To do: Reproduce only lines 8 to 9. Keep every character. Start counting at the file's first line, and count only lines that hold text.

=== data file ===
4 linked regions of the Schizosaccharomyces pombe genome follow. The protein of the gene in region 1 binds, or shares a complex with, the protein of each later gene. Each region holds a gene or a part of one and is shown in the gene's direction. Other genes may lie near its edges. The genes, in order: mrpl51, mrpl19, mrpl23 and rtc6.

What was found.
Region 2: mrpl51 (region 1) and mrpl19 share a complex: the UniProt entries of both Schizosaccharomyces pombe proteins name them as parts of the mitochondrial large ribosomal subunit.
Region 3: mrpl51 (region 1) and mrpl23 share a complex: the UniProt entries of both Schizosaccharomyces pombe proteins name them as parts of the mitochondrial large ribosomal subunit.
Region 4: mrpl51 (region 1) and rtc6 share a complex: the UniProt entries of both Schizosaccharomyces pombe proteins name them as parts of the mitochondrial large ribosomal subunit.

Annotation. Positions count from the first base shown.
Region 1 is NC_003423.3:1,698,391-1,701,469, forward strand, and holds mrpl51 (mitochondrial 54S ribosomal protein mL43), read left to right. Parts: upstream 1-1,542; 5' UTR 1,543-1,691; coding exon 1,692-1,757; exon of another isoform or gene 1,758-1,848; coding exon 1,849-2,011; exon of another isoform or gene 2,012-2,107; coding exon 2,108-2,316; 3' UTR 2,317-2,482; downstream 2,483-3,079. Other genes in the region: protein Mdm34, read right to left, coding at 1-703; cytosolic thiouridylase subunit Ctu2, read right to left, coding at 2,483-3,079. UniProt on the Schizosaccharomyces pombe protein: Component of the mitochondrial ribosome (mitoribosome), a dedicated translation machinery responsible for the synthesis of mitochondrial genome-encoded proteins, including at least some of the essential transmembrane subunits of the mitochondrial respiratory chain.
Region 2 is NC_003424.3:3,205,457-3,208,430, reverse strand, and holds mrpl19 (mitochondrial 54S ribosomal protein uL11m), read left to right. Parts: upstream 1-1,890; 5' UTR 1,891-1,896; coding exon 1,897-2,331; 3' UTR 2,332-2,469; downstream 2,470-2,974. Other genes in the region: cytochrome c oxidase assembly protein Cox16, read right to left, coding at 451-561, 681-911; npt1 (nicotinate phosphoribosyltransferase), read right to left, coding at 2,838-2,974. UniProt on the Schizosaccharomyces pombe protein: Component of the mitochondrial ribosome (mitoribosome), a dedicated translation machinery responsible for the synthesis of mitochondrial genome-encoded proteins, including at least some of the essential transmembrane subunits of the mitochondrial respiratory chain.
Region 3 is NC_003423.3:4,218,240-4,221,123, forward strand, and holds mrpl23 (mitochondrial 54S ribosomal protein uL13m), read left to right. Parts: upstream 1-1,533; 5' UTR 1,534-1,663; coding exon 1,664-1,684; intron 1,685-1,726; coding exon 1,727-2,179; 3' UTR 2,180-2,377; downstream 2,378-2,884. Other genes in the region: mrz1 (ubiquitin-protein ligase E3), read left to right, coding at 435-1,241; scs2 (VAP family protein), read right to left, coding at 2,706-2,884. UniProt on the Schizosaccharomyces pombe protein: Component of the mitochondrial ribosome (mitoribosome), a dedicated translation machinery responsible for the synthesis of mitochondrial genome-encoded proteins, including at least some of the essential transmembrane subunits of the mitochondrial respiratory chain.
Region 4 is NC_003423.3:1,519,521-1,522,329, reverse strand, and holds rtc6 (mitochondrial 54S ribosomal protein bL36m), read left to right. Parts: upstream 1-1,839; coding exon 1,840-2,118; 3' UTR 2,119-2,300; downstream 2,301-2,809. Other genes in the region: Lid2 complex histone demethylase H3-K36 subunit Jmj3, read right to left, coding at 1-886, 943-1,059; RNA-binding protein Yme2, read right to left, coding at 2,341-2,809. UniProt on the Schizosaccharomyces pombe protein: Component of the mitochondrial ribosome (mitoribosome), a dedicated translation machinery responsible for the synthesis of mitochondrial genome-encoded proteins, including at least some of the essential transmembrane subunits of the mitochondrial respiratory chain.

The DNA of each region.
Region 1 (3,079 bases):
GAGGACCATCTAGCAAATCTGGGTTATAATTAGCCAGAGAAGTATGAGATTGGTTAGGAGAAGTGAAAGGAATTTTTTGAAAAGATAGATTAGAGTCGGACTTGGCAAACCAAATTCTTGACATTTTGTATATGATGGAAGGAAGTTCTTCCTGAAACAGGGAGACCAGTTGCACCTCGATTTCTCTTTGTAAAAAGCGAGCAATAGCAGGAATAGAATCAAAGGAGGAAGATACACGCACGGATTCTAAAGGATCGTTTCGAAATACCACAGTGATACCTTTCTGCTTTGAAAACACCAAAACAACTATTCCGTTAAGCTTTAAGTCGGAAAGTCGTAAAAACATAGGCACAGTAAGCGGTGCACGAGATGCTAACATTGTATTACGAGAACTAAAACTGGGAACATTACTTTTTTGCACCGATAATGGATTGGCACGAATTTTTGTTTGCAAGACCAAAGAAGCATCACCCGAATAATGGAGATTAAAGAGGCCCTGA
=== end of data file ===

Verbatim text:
Region 2 is NC_003424.3:3,205,457-3,208,430, reverse strand, and holds mrpl19 (mitochondrial 54S ribosomal protein uL11m), read left to right. Parts: upstream 1-1,890; 5' UTR 1,891-1,896; coding exon 1,897-2,331; 3' UTR 2,332-2,469; downstream 2,470-2,974. Other genes in the region: cytochrome c oxidase assembly protein Cox16, read right to left, coding at 451-561, 681-911; npt1 (nicotinate phosphoribosyltransferase), read right to left, coding at 2,838-2,974. UniProt on the Schizosaccharomyces pombe protein: Component of the mitochondrial ribosome (mitoribosome), a dedicated translation machinery responsible for the synthesis of mitochondrial genome-encoded proteins, including at least some of the essential transmembrane subunits of the mitochondrial respiratory chain.
Region 3 is NC_003423.3:4,218,240-4,221,123, forward strand, and holds mrpl23 (mitochondrial 54S ribosomal protein uL13m), read left to right. Parts: upstream 1-1,533; 5' UTR 1,534-1,663; coding exon 1,664-1,684; intron 1,685-1,726; coding exon 1,727-2,179; 3' UTR 2,180-2,377; downstream 2,378-2,884. Other genes in the region: mrz1 (ubiquitin-protein ligase E3), read left to right, coding at 435-1,241; scs2 (VAP family protein), read right to left, coding at 2,706-2,884. UniProt on the Schizosaccharomyces pombe protein: Component of the mitochondrial ribosome (mitoribosome), a dedicated translation machinery responsible for the synthesis of mitochondrial genome-encoded proteins, including at least some of the essential transmembrane subunits of the mitochondrial respiratory chain.